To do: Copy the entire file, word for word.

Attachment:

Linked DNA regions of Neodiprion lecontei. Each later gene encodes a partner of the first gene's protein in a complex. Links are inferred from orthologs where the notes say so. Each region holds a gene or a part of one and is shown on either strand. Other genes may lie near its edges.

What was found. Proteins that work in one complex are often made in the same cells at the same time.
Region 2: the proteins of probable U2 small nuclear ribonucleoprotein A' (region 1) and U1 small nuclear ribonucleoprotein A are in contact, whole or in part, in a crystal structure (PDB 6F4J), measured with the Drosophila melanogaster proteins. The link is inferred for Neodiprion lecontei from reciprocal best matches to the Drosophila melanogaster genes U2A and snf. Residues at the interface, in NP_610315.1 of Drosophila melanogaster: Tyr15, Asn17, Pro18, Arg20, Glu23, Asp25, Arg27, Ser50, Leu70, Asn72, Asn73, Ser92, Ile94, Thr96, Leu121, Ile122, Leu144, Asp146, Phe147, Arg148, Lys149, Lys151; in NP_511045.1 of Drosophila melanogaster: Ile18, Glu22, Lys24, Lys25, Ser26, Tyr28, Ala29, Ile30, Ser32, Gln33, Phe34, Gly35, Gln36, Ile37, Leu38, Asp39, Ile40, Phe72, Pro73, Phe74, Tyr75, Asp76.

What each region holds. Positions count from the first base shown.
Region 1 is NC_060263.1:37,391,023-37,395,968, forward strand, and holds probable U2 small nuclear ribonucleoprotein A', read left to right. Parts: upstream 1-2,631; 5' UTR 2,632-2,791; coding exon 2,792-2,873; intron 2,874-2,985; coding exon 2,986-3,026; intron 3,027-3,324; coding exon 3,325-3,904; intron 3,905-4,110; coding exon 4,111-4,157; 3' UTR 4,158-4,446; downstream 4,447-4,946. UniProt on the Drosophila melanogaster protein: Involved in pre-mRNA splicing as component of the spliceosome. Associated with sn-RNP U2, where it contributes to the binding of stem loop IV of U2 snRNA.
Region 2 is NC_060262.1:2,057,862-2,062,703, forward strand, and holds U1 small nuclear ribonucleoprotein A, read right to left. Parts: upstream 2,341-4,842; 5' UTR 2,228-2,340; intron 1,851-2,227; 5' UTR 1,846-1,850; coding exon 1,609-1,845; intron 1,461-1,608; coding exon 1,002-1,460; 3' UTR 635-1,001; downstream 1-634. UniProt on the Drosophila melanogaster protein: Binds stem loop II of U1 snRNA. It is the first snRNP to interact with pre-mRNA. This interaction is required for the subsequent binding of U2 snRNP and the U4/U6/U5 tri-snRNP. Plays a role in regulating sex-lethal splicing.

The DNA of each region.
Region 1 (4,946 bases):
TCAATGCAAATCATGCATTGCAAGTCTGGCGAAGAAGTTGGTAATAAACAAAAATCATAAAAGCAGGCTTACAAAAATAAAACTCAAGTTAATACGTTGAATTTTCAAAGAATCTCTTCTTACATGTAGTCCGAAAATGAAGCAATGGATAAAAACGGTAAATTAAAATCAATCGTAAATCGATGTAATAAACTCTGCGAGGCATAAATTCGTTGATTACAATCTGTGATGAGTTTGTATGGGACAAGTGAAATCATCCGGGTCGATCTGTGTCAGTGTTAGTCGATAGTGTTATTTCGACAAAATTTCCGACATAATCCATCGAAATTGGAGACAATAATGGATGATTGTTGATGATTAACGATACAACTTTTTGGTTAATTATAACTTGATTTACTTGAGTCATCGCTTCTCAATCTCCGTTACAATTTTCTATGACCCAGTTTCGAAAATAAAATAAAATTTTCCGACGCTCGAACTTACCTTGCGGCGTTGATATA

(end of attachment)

Linked DNA regions of Neodiprion lecontei. Each later gene encodes a partner of the first gene's protein in a complex. Links are inferred from orthologs where the notes say so. Each region holds a gene or a part of one and is shown on either strand. Other genes may lie near its edges.

What was found. Proteins that work in one complex are often made in the same cells at the same time.
Region 2: the proteins of probable U2 small nuclear ribonucleoprotein A' (region 1) and U1 small nuclear ribonucleoprotein A are in contact, whole or in part, in a crystal structure (PDB 6F4J), measured with the Drosophila melanogaster proteins. The link is inferred for Neodiprion lecontei from reciprocal best matches to the Drosophila melanogaster genes U2A and snf. Residues at the interface, in NP_610315.1 of Drosophila melanogaster: Tyr15, Asn17, Pro18, Arg20, Glu23, Asp25, Arg27, Ser50, Leu70, Asn72, Asn73, Ser92, Ile94, Thr96, Leu121, Ile122, Leu144, Asp146, Phe147, Arg148, Lys149, Lys151; in NP_511045.1 of Drosophila melanogaster: Ile18, Glu22, Lys24, Lys25, Ser26, Tyr28, Ala29, Ile30, Ser32, Gln33, Phe34, Gly35, Gln36, Ile37, Leu38, Asp39, Ile40, Phe72, Pro73, Phe74, Tyr75, Asp76.

What each region holds. Positions count from the first base shown.
Region 1 is NC_060263.1:37,391,023-37,395,968, forward strand, and holds probable U2 small nuclear ribonucleoprotein A', read left to right. Parts: upstream 1-2,631; 5' UTR 2,632-2,791; coding exon 2,792-2,873; intron 2,874-2,985; coding exon 2,986-3,026; intron 3,027-3,324; coding exon 3,325-3,904; intron 3,905-4,110; coding exon 4,111-4,157; 3' UTR 4,158-4,446; downstream 4,447-4,946. UniProt on the Drosophila melanogaster protein: Involved in pre-mRNA splicing as component of the spliceosome. Associated with sn-RNP U2, where it contributes to the binding of stem loop IV of U2 snRNA.
Region 2 is NC_060262.1:2,057,862-2,062,703, forward strand, and holds U1 small nuclear ribonucleoprotein A, read right to left. Parts: upstream 2,341-4,842; 5' UTR 2,228-2,340; intron 1,851-2,227; 5' UTR 1,846-1,850; coding exon 1,609-1,845; intron 1,461-1,608; coding exon 1,002-1,460; 3' UTR 635-1,001; downstream 1-634. UniProt on the Drosophila melanogaster protein: Binds stem loop II of U1 snRNA. It is the first snRNP to interact with pre-mRNA. This interaction is required for the subsequent binding of U2 snRNP and the U4/U6/U5 tri-snRNP. Plays a role in regulating sex-lethal splicing.

The DNA of each region.
Region 1 (4,946 bases):
TCAATGCAAATCATGCATTGCAAGTCTGGCGAAGAAGTTGGTAATAAACAAAAATCATAAAAGCAGGCTTACAAAAATAAAACTCAAGTTAATACGTTGAATTTTCAAAGAATCTCTTCTTACATGTAGTCCGAAAATGAAGCAATGGATAAAAACGGTAAATTAAAATCAATCGTAAATCGATGTAATAAACTCTGCGAGGCATAAATTCGTTGATTACAATCTGTGATGAGTTTGTATGGGACAAGTGAAATCATCCGGGTCGATCTGTGTCAGTGTTAGTCGATAGTGTTATTTCGACAAAATTTCCGACATAATCCATCGAAATTGGAGACAATAATGGATGATTGTTGATGATTAACGATACAACTTTTTGGTTAATTATAACTTGATTTACTTGAGTCATCGCTTCTCAATCTCCGTTACAATTTTCTATGACCCAGTTTCGAAAATAAAATAAAATTTTCCGACGCTCGAACTTACCTTGCGGCGTTGATATA